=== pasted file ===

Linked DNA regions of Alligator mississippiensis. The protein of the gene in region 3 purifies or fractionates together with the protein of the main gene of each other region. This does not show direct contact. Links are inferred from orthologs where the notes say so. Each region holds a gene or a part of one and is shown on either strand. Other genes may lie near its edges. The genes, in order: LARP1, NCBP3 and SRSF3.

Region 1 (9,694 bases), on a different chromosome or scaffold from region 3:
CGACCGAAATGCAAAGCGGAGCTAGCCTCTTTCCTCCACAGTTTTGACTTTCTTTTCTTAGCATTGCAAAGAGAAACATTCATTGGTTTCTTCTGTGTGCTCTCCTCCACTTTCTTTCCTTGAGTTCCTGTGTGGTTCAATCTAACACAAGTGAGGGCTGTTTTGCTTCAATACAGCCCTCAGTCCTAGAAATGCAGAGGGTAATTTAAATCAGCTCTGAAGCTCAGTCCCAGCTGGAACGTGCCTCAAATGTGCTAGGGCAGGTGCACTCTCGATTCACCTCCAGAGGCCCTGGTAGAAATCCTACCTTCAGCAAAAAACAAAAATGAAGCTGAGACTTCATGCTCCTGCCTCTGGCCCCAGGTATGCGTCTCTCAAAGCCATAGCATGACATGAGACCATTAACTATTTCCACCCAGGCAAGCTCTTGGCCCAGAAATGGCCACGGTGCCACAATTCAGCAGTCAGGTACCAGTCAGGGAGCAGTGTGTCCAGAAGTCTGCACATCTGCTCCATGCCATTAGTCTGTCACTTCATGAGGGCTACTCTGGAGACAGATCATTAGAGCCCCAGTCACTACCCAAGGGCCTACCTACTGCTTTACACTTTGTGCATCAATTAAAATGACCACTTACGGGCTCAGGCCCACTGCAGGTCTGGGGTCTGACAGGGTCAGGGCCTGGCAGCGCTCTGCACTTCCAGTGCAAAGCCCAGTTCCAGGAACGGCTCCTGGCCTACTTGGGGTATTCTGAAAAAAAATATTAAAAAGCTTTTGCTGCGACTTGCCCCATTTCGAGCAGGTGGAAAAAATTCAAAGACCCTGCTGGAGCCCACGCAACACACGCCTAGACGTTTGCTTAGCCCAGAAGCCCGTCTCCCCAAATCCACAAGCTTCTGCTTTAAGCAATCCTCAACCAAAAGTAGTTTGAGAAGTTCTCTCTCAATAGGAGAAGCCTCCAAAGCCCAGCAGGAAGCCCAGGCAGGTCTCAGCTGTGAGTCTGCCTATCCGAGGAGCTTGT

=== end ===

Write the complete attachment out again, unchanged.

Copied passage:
Linked DNA regions of Alligator mississippiensis. The protein of the gene in region 3 purifies or fractionates together with the protein of the main gene of each other region. This does not show direct contact. Links are inferred from orthologs where the notes say so. Each region holds a gene or a part of one and is shown on either strand. Other genes may lie near its edges. The genes, in order: LARP1, NCBP3 and SRSF3.

Region 1 (9,694 bases), on a different chromosome or scaffold from region 3:
CGACCGAAATGCAAAGCGGAGCTAGCCTCTTTCCTCCACAGTTTTGACTTTCTTTTCTTAGCATTGCAAAGAGAAACATTCATTGGTTTCTTCTGTGTGCTCTCCTCCACTTTCTTTCCTTGAGTTCCTGTGTGGTTCAATCTAACACAAGTGAGGGCTGTTTTGCTTCAATACAGCCCTCAGTCCTAGAAATGCAGAGGGTAATTTAAATCAGCTCTGAAGCTCAGTCCCAGCTGGAACGTGCCTCAAATGTGCTAGGGCAGGTGCACTCTCGATTCACCTCCAGAGGCCCTGGTAGAAATCCTACCTTCAGCAAAAAACAAAAATGAAGCTGAGACTTCATGCTCCTGCCTCTGGCCCCAGGTATGCGTCTCTCAAAGCCATAGCATGACATGAGACCATTAACTATTTCCACCCAGGCAAGCTCTTGGCCCAGAAATGGCCACGGTGCCACAATTCAGCAGTCAGGTACCAGTCAGGGAGCAGTGTGTCCAGAAGTCTGCACATCTGCTCCATGCCATTAGTCTGTCACTTCATGAGGGCTACTCTGGAGACAGATCATTAGAGCCCCAGTCACTACCCAAGGGCCTACCTACTGCTTTACACTTTGTGCATCAATTAAAATGACCACTTACGGGCTCAGGCCCACTGCAGGTCTGGGGTCTGACAGGGTCAGGGCCTGGCAGCGCTCTGCACTTCCAGTGCAAAGCCCAGTTCCAGGAACGGCTCCTGGCCTACTTGGGGTATTCTGAAAAAAAATATTAAAAAGCTTTTGCTGCGACTTGCCCCATTTCGAGCAGGTGGAAAAAATTCAAAGACCCTGCTGGAGCCCACGCAACACACGCCTAGACGTTTGCTTAGCCCAGAAGCCCGTCTCCCCAAATCCACAAGCTTCTGCTTTAAGCAATCCTCAACCAAAAGTAGTTTGAGAAGTTCTCTCTCAATAGGAGAAGCCTCCAAAGCCCAGCAGGAAGCCCAGGCAGGTCTCAGCTGTGAGTCTGCCTATCCGAGGAGCTTGT